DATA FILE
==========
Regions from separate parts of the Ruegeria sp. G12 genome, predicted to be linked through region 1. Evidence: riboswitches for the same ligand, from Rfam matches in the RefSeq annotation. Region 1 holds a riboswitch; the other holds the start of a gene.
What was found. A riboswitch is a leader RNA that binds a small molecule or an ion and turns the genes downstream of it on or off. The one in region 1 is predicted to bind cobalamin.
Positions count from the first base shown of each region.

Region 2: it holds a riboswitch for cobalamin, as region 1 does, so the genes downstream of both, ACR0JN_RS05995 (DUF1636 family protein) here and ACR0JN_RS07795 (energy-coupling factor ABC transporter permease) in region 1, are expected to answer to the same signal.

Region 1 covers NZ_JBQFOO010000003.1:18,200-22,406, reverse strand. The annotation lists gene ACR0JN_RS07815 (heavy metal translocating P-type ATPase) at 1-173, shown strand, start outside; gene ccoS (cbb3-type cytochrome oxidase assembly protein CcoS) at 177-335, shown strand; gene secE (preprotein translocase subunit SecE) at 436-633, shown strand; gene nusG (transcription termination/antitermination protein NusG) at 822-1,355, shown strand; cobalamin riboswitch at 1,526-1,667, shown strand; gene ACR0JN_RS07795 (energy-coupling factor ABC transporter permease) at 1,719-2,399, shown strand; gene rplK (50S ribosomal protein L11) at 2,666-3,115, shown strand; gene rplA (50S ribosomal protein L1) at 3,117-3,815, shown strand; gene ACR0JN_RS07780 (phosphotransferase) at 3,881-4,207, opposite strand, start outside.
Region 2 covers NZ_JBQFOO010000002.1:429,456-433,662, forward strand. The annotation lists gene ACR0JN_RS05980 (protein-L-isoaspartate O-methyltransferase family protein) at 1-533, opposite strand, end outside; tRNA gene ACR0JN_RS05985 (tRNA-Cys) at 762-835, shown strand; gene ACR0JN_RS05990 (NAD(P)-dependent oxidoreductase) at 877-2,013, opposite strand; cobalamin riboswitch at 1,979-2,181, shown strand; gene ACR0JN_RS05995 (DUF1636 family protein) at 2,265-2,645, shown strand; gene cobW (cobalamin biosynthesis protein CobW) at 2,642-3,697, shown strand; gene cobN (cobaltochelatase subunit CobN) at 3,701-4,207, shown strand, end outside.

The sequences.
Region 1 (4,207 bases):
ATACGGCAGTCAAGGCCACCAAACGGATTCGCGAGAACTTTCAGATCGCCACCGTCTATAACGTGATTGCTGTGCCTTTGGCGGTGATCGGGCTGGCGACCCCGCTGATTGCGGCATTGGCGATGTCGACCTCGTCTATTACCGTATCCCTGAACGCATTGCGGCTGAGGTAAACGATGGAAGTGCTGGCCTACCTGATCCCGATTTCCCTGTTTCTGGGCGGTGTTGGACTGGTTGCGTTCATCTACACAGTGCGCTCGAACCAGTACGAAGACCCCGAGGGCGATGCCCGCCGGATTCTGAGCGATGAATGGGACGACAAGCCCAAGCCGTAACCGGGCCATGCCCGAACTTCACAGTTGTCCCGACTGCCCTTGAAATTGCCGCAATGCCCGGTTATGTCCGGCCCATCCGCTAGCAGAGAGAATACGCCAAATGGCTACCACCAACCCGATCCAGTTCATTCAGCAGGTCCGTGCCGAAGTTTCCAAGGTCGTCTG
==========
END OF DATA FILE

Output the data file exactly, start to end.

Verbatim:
Regions from separate parts of the Ruegeria sp. G12 genome, predicted to be linked through region 1. Evidence: riboswitches for the same ligand, from Rfam matches in the RefSeq annotation. Region 1 holds a riboswitch; the other holds the start of a gene.
What was found. A riboswitch is a leader RNA that binds a small molecule or an ion and turns the genes downstream of it on or off. The one in region 1 is predicted to bind cobalamin.
Positions count from the first base shown of each region.

Region 2: it holds a riboswitch for cobalamin, as region 1 does, so the genes downstream of both, ACR0JN_RS05995 (DUF1636 family protein) here and ACR0JN_RS07795 (energy-coupling factor ABC transporter permease) in region 1, are expected to answer to the same signal.

Region 1 covers NZ_JBQFOO010000003.1:18,200-22,406, reverse strand. The annotation lists gene ACR0JN_RS07815 (heavy metal translocating P-type ATPase) at 1-173, shown strand, start outside; gene ccoS (cbb3-type cytochrome oxidase assembly protein CcoS) at 177-335, shown strand; gene secE (preprotein translocase subunit SecE) at 436-633, shown strand; gene nusG (transcription termination/antitermination protein NusG) at 822-1,355, shown strand; cobalamin riboswitch at 1,526-1,667, shown strand; gene ACR0JN_RS07795 (energy-coupling factor ABC transporter permease) at 1,719-2,399, shown strand; gene rplK (50S ribosomal protein L11) at 2,666-3,115, shown strand; gene rplA (50S ribosomal protein L1) at 3,117-3,815, shown strand; gene ACR0JN_RS07780 (phosphotransferase) at 3,881-4,207, opposite strand, start outside.
Region 2 covers NZ_JBQFOO010000002.1:429,456-433,662, forward strand. The annotation lists gene ACR0JN_RS05980 (protein-L-isoaspartate O-methyltransferase family protein) at 1-533, opposite strand, end outside; tRNA gene ACR0JN_RS05985 (tRNA-Cys) at 762-835, shown strand; gene ACR0JN_RS05990 (NAD(P)-dependent oxidoreductase) at 877-2,013, opposite strand; cobalamin riboswitch at 1,979-2,181, shown strand; gene ACR0JN_RS05995 (DUF1636 family protein) at 2,265-2,645, shown strand; gene cobW (cobalamin biosynthesis protein CobW) at 2,642-3,697, shown strand; gene cobN (cobaltochelatase subunit CobN) at 3,701-4,207, shown strand, end outside.

The sequences.
Region 1 (4,207 bases):
ATACGGCAGTCAAGGCCACCAAACGGATTCGCGAGAACTTTCAGATCGCCACCGTCTATAACGTGATTGCTGTGCCTTTGGCGGTGATCGGGCTGGCGACCCCGCTGATTGCGGCATTGGCGATGTCGACCTCGTCTATTACCGTATCCCTGAACGCATTGCGGCTGAGGTAAACGATGGAAGTGCTGGCCTACCTGATCCCGATTTCCCTGTTTCTGGGCGGTGTTGGACTGGTTGCGTTCATCTACACAGTGCGCTCGAACCAGTACGAAGACCCCGAGGGCGATGCCCGCCGGATTCTGAGCGATGAATGGGACGACAAGCCCAAGCCGTAACCGGGCCATGCCCGAACTTCACAGTTGTCCCGACTGCCCTTGAAATTGCCGCAATGCCCGGTTATGTCCGGCCCATCCGCTAGCAGAGAGAATACGCCAAATGGCTACCACCAACCCGATCCAGTTCATTCAGCAGGTCCGTGCCGAAGTTTCCAAGGTCGTCTG